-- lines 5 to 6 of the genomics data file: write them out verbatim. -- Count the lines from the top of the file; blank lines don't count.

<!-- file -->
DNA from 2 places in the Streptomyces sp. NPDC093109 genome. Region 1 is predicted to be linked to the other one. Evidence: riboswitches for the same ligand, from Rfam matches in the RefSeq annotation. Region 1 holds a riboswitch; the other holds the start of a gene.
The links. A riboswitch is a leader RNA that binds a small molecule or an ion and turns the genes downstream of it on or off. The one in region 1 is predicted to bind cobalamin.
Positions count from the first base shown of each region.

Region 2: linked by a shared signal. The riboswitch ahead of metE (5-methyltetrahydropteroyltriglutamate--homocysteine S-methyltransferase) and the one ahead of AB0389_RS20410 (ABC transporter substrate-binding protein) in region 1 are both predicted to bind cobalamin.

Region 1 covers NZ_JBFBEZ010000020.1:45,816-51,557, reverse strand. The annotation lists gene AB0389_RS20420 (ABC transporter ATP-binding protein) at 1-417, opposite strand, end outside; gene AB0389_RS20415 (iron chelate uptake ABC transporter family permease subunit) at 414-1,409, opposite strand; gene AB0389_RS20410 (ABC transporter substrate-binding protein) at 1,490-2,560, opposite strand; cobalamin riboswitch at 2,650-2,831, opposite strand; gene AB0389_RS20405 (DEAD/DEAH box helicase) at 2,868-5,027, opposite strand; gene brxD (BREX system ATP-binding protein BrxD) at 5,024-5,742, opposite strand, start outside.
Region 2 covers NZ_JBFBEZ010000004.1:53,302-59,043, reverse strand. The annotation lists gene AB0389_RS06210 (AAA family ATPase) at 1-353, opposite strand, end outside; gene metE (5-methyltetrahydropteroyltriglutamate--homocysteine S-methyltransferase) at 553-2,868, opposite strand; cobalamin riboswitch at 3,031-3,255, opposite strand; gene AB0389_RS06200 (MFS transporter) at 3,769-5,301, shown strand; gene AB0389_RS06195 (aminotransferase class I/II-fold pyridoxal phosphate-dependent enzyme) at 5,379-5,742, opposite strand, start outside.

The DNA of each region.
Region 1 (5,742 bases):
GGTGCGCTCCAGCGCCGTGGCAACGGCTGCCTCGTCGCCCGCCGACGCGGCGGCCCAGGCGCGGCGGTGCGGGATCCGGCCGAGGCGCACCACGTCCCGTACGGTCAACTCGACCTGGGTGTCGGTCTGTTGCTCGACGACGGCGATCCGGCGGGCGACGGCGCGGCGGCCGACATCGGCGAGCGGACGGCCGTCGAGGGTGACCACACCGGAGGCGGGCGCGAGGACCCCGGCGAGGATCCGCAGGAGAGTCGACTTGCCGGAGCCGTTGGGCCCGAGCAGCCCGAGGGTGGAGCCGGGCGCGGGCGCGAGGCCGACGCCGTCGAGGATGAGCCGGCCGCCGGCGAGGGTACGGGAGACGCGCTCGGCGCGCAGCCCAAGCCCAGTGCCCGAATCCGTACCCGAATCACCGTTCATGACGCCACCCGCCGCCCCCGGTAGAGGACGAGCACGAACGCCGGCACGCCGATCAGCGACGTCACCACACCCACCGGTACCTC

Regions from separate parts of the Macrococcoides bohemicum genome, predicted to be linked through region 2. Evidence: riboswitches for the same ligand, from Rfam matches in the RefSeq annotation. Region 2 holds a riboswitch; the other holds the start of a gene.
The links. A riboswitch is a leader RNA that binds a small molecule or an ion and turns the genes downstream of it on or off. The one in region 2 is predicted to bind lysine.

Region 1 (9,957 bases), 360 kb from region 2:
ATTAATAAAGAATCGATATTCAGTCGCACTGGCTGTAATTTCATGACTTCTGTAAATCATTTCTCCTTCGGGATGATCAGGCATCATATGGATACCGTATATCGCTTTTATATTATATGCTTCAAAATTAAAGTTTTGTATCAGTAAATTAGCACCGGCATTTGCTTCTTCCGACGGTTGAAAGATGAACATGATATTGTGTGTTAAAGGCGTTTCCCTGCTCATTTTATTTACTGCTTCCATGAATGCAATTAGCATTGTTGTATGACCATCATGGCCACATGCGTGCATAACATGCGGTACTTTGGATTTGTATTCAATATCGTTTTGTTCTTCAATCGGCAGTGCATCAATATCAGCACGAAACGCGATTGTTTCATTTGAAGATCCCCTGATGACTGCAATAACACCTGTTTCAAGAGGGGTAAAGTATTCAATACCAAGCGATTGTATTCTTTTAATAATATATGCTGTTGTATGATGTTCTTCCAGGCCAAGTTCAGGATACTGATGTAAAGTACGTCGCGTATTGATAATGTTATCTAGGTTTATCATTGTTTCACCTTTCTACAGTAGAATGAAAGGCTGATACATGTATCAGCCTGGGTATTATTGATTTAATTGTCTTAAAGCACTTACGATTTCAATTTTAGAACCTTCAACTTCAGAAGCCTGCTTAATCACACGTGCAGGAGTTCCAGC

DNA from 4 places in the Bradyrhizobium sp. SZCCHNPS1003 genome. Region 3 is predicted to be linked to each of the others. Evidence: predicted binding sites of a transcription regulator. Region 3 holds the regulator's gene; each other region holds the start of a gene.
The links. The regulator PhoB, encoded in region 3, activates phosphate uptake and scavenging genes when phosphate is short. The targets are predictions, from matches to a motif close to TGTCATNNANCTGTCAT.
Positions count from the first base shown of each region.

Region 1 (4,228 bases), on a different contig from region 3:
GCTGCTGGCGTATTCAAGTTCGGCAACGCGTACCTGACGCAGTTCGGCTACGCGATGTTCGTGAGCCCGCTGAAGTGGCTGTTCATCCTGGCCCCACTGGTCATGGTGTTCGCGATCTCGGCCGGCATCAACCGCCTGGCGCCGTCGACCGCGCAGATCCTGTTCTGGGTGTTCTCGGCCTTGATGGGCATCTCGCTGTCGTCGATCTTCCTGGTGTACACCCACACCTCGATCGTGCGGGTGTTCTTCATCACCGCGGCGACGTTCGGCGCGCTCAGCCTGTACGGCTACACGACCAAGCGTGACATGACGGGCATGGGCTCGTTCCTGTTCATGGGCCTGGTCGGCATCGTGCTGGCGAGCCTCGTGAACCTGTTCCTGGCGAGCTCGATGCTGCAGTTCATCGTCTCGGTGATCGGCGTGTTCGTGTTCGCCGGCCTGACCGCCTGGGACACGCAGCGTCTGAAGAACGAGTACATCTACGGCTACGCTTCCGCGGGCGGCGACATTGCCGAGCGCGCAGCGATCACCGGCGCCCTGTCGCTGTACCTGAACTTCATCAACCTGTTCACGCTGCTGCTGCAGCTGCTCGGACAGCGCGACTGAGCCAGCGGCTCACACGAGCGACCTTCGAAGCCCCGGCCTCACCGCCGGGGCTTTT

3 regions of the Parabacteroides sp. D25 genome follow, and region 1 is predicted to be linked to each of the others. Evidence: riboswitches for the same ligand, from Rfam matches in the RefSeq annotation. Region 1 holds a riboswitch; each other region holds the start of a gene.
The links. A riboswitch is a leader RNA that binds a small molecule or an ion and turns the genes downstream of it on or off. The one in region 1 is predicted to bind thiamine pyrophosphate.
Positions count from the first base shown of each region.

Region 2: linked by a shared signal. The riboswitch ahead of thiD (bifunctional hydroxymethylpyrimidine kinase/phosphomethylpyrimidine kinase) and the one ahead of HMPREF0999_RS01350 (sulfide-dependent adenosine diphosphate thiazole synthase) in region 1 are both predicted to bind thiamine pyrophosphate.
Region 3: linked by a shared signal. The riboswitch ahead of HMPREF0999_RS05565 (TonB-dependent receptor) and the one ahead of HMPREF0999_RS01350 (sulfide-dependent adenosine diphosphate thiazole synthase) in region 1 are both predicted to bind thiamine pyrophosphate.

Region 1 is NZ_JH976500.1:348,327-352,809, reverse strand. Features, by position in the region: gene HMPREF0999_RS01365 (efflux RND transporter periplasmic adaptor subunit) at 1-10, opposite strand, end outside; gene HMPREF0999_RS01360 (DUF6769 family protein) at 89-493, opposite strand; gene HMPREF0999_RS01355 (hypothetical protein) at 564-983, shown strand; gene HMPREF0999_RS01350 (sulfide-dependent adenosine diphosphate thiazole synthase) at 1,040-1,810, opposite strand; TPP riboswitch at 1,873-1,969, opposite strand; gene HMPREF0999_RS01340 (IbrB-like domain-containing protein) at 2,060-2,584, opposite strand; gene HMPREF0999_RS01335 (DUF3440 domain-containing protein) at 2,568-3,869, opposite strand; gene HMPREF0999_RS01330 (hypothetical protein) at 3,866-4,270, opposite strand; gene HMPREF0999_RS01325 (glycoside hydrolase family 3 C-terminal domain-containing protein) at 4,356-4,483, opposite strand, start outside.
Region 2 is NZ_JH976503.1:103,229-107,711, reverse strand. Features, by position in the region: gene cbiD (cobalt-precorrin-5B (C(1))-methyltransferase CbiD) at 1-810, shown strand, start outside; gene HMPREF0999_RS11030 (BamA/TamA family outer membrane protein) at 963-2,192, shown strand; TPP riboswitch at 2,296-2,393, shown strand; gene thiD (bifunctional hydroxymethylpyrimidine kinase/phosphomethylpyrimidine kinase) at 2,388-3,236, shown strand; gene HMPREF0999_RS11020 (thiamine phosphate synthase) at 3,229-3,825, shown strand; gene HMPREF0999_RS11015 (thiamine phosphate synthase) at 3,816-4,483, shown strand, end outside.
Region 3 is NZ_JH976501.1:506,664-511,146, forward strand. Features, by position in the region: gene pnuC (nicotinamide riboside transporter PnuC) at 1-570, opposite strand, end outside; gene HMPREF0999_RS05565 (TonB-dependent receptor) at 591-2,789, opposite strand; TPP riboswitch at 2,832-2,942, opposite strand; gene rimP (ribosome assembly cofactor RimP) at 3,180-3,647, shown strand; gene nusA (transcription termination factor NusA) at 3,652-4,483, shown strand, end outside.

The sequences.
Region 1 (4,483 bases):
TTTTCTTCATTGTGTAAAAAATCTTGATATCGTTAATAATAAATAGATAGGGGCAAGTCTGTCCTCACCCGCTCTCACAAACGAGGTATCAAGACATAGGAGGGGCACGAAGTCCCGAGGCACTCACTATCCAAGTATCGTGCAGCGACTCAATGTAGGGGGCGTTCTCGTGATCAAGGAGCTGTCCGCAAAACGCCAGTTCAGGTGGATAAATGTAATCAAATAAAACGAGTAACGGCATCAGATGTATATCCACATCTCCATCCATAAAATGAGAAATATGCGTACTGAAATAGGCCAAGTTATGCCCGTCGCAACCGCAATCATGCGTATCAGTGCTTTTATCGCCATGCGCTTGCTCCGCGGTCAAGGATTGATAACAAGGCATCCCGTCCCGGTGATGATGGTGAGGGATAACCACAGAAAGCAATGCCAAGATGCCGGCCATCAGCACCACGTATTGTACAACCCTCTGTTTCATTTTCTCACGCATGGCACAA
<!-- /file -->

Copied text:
Region 1 covers NZ_JBFBEZ010000020.1:45,816-51,557, reverse strand. The annotation lists gene AB0389_RS20420 (ABC transporter ATP-binding protein) at 1-417, opposite strand, end outside; gene AB0389_RS20415 (iron chelate uptake ABC transporter family permease subunit) at 414-1,409, opposite strand; gene AB0389_RS20410 (ABC transporter substrate-binding protein) at 1,490-2,560, opposite strand; cobalamin riboswitch at 2,650-2,831, opposite strand; gene AB0389_RS20405 (DEAD/DEAH box helicase) at 2,868-5,027, opposite strand; gene brxD (BREX system ATP-binding protein BrxD) at 5,024-5,742, opposite strand, start outside.
Region 2 covers NZ_JBFBEZ010000004.1:53,302-59,043, reverse strand. The annotation lists gene AB0389_RS06210 (AAA family ATPase) at 1-353, opposite strand, end outside; gene metE (5-methyltetrahydropteroyltriglutamate--homocysteine S-methyltransferase) at 553-2,868, opposite strand; cobalamin riboswitch at 3,031-3,255, opposite strand; gene AB0389_RS06200 (MFS transporter) at 3,769-5,301, shown strand; gene AB0389_RS06195 (aminotransferase class I/II-fold pyridoxal phosphate-dependent enzyme) at 5,379-5,742, opposite strand, start outside.